A third hypothesis, based on Zahavi's "handicap principle" [25], is that hunting success acts as a reliable signal of enviable underlying traits such as athleticism, intelligence or altruism. Successful hunters benefit the community through the provisioning of public goods, an act which enhances their reputation for generosity. The pursuant social standing thereby attained may be attractive to women due to benefits of association such as protection [26]. As such, hunting returns may be exchanged for the future fitness-enhancing benefits of increased social capital or status [2729]. This theory differs from those previously mentioned in that it need not necessarily be the resource acquisition itself which promotes the reproductive fitness ('having'), but the signal such resourcefulness conveys of underlying male quality ('getting'). The distribution of acquired meat beyond one's own family unit would also ensure that any such signal was more widely observed [30]. Indeed, hunters are aware that others will know who acquired the meat [31,32]. Male hunting may not then be motivated purely by consequent meat consumption [12,33]. Such signalling would be reliable if it were costly to the signaller, such that an individual lacking in a certain trait would be unable to afford to mimic the signal.

The hypothesis that hunting may act as a signal has been addressed by several authors [30,34,35], but it is as yet unclear what the underlying mechanism may be. In other words, what makes the signal a reliable index of fitness. We first review the physical traits that contribute to hunting success, and then consider potential mechanisms whereby these traits might signal reproductive potential.

Hunting success and physical skills

The hunting of mid-sized animals using hunting technologies such as spears favours a method of disadvantaging or weakening the animal before approaching for the kill. This is because the killing range of spears is very limited, and being close enough to kill a mid-sized animal would be to risk injury to the hunter. Persistence hunting offers such a method, and may be a very effective means of food acquisition under certain conditions. Persistence hunting is a technique by which hunters track and chase prey to the point of prey exhaustion or hyperthermia, often during the hottest part of the day. This technique has been observed in the Kalahari in Africa, and the Tarahumara tribe of Northern Mexico, who have been reported chasing deer until they collapse before strangling them by hand [36,37]. Other animals targeted in this way include steenbok, gemsbok, duiker, caracal, cheetah, kudu and eland [38,39]. During the hunt, chases of up to 35km have been documented. Persistence hunting is useful from the point of view of the early hunter for three reasons; it is relatively low risk, easy for a fit human with animal tracking skills, and requires low metabolic cost relative to potential pay-off [40].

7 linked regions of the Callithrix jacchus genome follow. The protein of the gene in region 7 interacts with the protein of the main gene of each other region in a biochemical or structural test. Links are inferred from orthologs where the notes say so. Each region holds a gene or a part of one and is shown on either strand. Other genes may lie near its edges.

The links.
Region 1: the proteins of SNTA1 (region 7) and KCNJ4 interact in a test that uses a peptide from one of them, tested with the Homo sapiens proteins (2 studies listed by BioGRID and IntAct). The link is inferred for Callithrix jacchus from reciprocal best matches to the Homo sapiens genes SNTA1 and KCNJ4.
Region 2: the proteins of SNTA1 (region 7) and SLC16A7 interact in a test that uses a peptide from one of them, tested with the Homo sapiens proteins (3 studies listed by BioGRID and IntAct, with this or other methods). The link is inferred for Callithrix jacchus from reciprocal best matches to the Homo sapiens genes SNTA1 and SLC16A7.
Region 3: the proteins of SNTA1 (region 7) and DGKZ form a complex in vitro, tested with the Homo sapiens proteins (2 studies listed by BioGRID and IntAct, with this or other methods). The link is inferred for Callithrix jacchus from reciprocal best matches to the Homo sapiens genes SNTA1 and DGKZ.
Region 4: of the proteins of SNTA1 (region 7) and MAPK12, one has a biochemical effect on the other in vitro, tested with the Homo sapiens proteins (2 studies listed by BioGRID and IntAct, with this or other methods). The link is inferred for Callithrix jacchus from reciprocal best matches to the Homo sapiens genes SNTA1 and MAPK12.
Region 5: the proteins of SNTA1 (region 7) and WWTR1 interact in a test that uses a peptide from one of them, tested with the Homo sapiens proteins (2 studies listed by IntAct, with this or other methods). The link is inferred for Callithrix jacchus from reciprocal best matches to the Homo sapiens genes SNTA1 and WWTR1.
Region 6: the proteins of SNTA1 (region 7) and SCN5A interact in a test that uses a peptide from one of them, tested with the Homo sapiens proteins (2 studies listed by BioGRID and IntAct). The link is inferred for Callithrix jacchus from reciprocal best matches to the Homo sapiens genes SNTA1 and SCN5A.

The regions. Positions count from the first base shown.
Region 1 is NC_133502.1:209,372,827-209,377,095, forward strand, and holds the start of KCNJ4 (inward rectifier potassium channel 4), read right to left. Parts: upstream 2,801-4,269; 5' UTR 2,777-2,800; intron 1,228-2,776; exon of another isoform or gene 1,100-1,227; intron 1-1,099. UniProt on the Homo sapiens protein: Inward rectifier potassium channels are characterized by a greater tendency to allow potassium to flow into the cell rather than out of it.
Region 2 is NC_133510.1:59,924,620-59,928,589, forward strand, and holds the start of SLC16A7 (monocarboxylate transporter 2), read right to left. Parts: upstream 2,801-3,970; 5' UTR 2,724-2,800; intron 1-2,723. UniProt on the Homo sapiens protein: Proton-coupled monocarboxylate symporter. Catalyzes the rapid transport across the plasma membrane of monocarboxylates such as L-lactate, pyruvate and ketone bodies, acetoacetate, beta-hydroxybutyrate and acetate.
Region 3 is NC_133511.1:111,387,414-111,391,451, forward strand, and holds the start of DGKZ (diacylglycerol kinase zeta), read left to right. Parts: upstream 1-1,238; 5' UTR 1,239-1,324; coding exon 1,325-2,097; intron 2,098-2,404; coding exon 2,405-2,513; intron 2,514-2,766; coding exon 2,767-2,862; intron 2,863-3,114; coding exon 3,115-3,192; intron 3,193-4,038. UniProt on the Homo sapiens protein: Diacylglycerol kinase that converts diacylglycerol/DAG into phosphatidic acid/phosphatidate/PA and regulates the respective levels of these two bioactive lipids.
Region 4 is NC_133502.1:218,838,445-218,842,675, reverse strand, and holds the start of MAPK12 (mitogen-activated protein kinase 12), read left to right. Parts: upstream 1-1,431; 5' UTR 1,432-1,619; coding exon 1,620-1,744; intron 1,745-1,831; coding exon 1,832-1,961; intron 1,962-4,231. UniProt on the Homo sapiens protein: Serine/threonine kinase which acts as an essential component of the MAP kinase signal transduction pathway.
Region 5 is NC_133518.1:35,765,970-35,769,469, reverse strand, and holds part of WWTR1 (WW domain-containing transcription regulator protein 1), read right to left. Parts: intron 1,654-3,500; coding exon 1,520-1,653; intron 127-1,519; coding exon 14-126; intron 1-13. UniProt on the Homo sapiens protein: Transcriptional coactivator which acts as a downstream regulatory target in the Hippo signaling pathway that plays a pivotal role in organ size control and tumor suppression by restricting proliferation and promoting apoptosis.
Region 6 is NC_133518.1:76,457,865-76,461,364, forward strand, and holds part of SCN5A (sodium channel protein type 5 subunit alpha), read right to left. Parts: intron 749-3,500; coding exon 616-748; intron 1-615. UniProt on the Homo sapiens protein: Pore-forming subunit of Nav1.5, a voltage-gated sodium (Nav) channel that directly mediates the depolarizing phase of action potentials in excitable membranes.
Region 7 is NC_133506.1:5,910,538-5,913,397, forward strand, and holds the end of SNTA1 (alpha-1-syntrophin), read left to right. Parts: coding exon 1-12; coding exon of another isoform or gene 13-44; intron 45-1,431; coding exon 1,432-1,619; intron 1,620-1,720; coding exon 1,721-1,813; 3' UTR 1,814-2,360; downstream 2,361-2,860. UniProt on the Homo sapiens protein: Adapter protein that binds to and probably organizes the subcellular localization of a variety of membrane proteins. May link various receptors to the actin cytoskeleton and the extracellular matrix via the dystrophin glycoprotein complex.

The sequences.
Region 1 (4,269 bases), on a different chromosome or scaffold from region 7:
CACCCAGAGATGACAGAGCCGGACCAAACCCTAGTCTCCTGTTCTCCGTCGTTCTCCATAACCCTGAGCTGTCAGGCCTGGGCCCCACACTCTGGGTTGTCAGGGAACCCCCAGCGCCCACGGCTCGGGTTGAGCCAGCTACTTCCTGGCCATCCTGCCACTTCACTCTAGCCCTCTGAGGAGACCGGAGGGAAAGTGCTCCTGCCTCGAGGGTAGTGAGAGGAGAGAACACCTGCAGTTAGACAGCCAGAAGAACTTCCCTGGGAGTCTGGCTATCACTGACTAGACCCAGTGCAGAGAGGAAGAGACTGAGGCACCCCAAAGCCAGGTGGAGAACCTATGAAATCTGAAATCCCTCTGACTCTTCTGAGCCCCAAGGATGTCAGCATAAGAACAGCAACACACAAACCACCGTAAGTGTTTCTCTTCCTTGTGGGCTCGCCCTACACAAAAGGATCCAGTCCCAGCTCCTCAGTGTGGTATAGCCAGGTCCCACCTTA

Endurance running may therefore represent a valuable component of hunting success. The evolution of human endurance running ability has attracted attention previously [41,42]. This followed observations that, in comparison with other cursorial animals, humans perform very well over long distances. We are unique amongst primates in possessing the ability to run distances of several kilometres using aerobic metabolism [41], with many amateur human runners able to sustain speeds of 5m/s [40]. This is fast compared with specialised quadrupedal cursors; a dog with a similar mass to a human (65kg) has a trot-gallop transition speed of 3.8m/s, and can then only sustain a gallop for a maximum of 15 minutes under ideal conditions [43]. The same is true of horses, which is surprising as they have been selectively bred for running ability [44]. Human runners can easily cover distances exceeding 10km a day; comparable with hunting dogs and hyenas which run to scavenge and hunt [40]. Consequently, the physical capacity for endurance running appears have been selected for in our genus. Hunting may well have provided the primary selective pressure; evidence for hominin carnivory dates back to approximately 2.5Ma [45]. The ability to run long distances to either hunt or scavenge may have improved the chances of acquiring meat [40,46]. But as described above, if meat was widely shared, how might hunting ability translate into fitness payoffs?

Endurance running might benefit male fitness if it acted as a reliable signal of reproductive potential. Since testosterone is widely associated with reproductive success [47,48], an association between testosterone and endurance running would make running prowess a reliable signal of male reproductive potential. Recent work has reported associations between sporting ability and a marker for foetal testosterone exposure, the 2D:4D ratio [49,50]. This developmental association between testosterone and physical abilities makes it a viable candidate as a signalling mechanism.

The ontogenetic development of digit ratio variability, and significance for reproductive success

The sexually dimorphic digit ratio (2D:4D), first noted by Baker [51], is linked to prenatal androgenisation [52]. The presence of significant sexual dimorphism in the digit ratio of deceased human foetuses suggests 2D:4D ratio is established early in prenatal development [53]. Analysis of amniotic fluid provided direct evidence for a relationship between foetal hormones and digit ratio [54]. This followed indirect reports stemming from homeobox genes [55,56] and congenital adrenal hyperplasia [57,58]. Although the relationship between high digit ratio and prenatal testosterone exposure has been questioned [59], and may be confounded by sexual dimorphism in body size [60], the majority of evidence suggests that digit ratio is a suitable instrument for investigating effects of prenatal androgen exposure on subsequent phenotype [52]. As a result digit ratio is increasingly used as a proxy for foetal hormone environment—to investigate early life predictors of later phenotype, and sex differences therein.

Digit ratio predicts reproductive success in both men and women once the effects of age and population have been removed [61]. Mechanistically, low digit ratios are associated with higher sperm counts and testosterone levels in men, and, conversely, high digit ratios are linked with high oestrogen and luteinising hormone in women [62]. Furthermore, males exhibit a negative relationship between digit ratio and other correlates of reproductive success such as preferred number of children, strength of sex-drive, ease of achieving sexual excitement [47] and sperm numbers per ejaculate [62]. Thus, digit ratio variability emerging early in life has significant implications for fitness.